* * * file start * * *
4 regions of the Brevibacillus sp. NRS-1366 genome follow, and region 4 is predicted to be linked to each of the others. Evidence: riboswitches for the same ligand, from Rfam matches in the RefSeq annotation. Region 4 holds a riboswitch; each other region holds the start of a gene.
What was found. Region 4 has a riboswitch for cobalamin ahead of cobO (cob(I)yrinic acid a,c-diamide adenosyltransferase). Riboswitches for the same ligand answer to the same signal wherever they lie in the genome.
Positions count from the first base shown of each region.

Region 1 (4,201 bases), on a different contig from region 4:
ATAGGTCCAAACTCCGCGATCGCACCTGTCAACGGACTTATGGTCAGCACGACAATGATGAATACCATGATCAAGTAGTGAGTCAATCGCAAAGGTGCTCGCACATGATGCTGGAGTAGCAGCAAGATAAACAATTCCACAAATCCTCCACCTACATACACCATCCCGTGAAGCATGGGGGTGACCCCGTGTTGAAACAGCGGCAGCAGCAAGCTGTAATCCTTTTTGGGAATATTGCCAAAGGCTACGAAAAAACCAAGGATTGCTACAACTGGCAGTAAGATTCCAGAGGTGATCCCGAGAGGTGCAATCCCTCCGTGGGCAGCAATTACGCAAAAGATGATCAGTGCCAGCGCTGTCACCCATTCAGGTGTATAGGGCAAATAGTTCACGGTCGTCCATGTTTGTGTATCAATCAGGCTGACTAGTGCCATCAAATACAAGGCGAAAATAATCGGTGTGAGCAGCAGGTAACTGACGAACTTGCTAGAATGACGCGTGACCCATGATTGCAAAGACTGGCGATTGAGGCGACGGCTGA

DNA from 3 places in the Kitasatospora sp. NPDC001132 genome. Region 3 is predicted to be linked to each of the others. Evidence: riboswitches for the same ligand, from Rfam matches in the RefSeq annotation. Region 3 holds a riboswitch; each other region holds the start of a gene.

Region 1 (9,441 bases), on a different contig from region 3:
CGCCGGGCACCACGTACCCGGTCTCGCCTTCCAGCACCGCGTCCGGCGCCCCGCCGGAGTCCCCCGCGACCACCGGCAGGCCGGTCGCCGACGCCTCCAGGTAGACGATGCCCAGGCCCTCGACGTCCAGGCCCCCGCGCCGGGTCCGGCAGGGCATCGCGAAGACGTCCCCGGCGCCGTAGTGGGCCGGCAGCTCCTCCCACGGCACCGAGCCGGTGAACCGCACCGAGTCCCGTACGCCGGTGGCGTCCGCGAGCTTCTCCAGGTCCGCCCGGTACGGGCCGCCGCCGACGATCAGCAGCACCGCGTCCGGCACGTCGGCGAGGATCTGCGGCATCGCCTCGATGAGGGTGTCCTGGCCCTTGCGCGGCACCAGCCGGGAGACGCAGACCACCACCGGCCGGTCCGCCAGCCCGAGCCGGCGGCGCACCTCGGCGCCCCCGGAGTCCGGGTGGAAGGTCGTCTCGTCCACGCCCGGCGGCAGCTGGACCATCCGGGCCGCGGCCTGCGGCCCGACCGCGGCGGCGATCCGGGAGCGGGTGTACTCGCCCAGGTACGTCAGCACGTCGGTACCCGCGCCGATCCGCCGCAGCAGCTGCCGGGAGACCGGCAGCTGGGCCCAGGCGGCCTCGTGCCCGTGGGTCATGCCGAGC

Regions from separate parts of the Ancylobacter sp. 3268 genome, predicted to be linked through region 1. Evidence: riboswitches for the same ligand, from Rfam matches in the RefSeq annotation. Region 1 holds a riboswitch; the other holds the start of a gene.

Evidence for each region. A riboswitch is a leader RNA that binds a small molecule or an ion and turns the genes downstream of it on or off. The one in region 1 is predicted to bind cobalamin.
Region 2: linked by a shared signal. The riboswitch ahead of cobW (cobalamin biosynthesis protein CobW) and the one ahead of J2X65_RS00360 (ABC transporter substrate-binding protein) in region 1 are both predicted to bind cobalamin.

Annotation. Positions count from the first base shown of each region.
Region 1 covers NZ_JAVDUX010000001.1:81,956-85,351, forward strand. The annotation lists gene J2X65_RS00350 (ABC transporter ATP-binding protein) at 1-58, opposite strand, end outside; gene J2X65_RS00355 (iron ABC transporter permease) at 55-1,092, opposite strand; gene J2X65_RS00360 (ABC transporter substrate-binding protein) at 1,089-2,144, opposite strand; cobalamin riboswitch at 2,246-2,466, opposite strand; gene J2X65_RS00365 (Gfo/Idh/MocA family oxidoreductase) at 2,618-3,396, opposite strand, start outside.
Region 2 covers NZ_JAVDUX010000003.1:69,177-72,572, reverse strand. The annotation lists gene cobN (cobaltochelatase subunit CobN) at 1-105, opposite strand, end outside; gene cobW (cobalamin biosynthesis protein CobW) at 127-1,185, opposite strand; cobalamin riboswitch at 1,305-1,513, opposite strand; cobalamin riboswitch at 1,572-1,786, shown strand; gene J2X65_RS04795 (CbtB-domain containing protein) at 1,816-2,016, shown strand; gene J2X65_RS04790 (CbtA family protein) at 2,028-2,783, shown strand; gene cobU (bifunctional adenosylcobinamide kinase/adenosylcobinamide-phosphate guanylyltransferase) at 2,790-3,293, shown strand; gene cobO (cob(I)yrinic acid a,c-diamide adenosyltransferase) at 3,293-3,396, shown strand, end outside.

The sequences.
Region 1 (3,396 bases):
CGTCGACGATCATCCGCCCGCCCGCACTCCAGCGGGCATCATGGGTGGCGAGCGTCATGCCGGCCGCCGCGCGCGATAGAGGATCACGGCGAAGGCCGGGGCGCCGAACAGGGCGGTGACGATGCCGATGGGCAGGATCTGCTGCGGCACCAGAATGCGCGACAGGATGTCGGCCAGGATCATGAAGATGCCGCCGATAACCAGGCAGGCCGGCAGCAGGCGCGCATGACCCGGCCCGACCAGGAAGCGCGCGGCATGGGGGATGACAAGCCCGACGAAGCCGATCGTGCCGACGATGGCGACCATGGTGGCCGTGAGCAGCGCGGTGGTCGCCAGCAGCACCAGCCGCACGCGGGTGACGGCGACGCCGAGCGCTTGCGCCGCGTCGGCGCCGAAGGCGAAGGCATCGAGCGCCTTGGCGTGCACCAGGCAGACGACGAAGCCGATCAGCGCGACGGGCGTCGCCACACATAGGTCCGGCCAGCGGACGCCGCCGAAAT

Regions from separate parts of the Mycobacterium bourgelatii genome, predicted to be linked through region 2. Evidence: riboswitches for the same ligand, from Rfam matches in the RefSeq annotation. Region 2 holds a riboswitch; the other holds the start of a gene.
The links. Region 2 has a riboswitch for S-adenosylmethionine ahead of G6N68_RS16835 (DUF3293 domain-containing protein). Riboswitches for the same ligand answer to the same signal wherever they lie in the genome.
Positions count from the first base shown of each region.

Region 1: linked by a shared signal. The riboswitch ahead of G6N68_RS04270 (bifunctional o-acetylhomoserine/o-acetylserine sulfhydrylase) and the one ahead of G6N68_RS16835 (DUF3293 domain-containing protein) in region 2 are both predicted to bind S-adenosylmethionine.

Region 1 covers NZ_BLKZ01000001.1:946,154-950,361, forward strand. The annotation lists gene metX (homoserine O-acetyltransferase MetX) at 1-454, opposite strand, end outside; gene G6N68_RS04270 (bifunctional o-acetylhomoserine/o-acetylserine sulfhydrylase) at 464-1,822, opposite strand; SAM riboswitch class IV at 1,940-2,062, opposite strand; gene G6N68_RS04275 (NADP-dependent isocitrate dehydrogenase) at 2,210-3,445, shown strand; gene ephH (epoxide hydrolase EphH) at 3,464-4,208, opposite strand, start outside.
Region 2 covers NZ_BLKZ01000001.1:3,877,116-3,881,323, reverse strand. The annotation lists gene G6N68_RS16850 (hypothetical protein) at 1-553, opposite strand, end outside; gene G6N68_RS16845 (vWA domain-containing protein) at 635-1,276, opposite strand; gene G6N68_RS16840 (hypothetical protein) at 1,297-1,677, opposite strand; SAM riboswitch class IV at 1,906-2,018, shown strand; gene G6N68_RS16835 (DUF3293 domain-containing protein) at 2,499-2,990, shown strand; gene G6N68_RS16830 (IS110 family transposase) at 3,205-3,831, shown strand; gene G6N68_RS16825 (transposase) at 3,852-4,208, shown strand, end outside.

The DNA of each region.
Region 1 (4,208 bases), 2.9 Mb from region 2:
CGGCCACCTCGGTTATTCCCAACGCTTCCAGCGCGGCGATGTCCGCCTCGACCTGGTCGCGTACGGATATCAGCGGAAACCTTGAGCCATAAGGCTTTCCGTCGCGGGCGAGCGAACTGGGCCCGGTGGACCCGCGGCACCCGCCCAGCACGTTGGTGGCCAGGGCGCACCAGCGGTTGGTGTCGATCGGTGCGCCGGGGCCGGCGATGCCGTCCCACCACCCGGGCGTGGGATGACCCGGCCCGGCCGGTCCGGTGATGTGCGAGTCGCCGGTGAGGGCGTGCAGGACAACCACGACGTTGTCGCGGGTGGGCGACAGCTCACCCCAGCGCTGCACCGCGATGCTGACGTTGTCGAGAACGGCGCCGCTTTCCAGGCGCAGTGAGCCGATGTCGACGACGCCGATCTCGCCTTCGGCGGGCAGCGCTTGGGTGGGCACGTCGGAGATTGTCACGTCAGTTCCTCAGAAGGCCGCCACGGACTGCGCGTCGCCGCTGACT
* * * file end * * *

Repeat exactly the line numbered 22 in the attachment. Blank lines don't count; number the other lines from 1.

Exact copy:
Region 1 covers NZ_BLKZ01000001.1:946,154-950,361, forward strand. The annotation lists gene metX (homoserine O-acetyltransferase MetX) at 1-454, opposite strand, end outside; gene G6N68_RS04270 (bifunctional o-acetylhomoserine/o-acetylserine sulfhydrylase) at 464-1,822, opposite strand; SAM riboswitch class IV at 1,940-2,062, opposite strand; gene G6N68_RS04275 (NADP-dependent isocitrate dehydrogenase) at 2,210-3,445, shown strand; gene ephH (epoxide hydrolase EphH) at 3,464-4,208, opposite strand, start outside.